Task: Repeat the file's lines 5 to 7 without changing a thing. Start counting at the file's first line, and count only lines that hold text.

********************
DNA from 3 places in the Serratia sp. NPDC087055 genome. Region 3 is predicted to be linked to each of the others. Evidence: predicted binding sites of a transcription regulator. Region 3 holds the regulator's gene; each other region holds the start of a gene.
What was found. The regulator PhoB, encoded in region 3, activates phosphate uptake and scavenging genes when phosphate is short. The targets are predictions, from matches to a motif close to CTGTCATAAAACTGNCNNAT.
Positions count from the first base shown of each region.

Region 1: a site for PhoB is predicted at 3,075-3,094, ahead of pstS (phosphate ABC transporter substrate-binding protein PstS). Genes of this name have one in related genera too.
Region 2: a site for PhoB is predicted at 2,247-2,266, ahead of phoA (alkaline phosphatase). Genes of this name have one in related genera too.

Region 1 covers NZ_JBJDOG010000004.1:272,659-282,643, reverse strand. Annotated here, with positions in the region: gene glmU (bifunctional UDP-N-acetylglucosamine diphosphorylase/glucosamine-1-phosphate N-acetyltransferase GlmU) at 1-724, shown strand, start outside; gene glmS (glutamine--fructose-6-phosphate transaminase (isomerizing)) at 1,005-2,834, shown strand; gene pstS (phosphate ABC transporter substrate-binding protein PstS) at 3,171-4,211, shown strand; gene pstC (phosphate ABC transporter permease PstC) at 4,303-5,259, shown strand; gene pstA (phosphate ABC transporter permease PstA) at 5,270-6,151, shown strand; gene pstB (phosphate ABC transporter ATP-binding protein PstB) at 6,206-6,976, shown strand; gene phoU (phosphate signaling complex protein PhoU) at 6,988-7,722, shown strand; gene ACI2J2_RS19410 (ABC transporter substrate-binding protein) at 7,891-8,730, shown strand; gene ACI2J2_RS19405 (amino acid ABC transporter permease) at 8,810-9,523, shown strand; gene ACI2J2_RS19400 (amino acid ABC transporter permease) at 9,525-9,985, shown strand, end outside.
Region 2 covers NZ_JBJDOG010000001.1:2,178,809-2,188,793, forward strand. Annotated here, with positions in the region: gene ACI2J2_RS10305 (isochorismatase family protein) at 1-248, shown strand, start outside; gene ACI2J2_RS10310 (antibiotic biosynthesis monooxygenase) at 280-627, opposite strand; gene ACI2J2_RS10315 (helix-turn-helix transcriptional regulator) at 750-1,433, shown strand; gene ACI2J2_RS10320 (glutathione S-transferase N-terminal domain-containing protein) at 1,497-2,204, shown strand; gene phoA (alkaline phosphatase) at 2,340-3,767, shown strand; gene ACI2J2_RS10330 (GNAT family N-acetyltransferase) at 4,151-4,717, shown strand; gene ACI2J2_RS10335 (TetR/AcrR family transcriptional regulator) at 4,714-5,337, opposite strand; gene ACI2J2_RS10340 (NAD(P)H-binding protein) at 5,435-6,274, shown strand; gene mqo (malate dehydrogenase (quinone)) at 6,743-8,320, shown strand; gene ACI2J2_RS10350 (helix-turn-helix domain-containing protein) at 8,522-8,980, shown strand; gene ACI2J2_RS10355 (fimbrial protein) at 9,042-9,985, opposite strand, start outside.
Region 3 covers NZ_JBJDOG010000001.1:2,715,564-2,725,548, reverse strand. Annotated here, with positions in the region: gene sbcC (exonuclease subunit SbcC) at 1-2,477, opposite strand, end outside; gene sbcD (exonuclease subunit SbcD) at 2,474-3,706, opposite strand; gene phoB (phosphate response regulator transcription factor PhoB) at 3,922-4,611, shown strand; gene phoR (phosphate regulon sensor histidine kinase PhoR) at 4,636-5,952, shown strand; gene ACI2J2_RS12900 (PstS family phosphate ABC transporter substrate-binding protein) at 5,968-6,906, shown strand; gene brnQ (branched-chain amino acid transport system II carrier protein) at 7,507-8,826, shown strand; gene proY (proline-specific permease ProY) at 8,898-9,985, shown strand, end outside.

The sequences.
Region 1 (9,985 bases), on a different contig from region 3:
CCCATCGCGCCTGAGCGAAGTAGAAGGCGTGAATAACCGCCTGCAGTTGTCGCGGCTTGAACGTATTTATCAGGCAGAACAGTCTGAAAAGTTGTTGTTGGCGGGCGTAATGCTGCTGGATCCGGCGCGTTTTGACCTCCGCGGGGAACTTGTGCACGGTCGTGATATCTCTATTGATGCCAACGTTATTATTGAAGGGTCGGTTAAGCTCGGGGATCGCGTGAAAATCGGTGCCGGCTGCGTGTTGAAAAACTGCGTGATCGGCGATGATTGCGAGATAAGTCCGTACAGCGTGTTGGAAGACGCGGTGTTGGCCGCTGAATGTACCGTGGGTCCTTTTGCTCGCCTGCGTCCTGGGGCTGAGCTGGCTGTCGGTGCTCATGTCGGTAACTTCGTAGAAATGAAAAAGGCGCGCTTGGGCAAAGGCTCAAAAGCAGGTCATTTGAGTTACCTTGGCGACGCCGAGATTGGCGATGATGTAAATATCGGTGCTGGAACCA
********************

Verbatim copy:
Region 2: a site for PhoB is predicted at 2,247-2,266, ahead of phoA (alkaline phosphatase). Genes of this name have one in related genera too.

Region 1 covers NZ_JBJDOG010000004.1:272,659-282,643, reverse strand. Annotated here, with positions in the region: gene glmU (bifunctional UDP-N-acetylglucosamine diphosphorylase/glucosamine-1-phosphate N-acetyltransferase GlmU) at 1-724, shown strand, start outside; gene glmS (glutamine--fructose-6-phosphate transaminase (isomerizing)) at 1,005-2,834, shown strand; gene pstS (phosphate ABC transporter substrate-binding protein PstS) at 3,171-4,211, shown strand; gene pstC (phosphate ABC transporter permease PstC) at 4,303-5,259, shown strand; gene pstA (phosphate ABC transporter permease PstA) at 5,270-6,151, shown strand; gene pstB (phosphate ABC transporter ATP-binding protein PstB) at 6,206-6,976, shown strand; gene phoU (phosphate signaling complex protein PhoU) at 6,988-7,722, shown strand; gene ACI2J2_RS19410 (ABC transporter substrate-binding protein) at 7,891-8,730, shown strand; gene ACI2J2_RS19405 (amino acid ABC transporter permease) at 8,810-9,523, shown strand; gene ACI2J2_RS19400 (amino acid ABC transporter permease) at 9,525-9,985, shown strand, end outside.
Region 2 covers NZ_JBJDOG010000001.1:2,178,809-2,188,793, forward strand. Annotated here, with positions in the region: gene ACI2J2_RS10305 (isochorismatase family protein) at 1-248, shown strand, start outside; gene ACI2J2_RS10310 (antibiotic biosynthesis monooxygenase) at 280-627, opposite strand; gene ACI2J2_RS10315 (helix-turn-helix transcriptional regulator) at 750-1,433, shown strand; gene ACI2J2_RS10320 (glutathione S-transferase N-terminal domain-containing protein) at 1,497-2,204, shown strand; gene phoA (alkaline phosphatase) at 2,340-3,767, shown strand; gene ACI2J2_RS10330 (GNAT family N-acetyltransferase) at 4,151-4,717, shown strand; gene ACI2J2_RS10335 (TetR/AcrR family transcriptional regulator) at 4,714-5,337, opposite strand; gene ACI2J2_RS10340 (NAD(P)H-binding protein) at 5,435-6,274, shown strand; gene mqo (malate dehydrogenase (quinone)) at 6,743-8,320, shown strand; gene ACI2J2_RS10350 (helix-turn-helix domain-containing protein) at 8,522-8,980, shown strand; gene ACI2J2_RS10355 (fimbrial protein) at 9,042-9,985, opposite strand, start outside.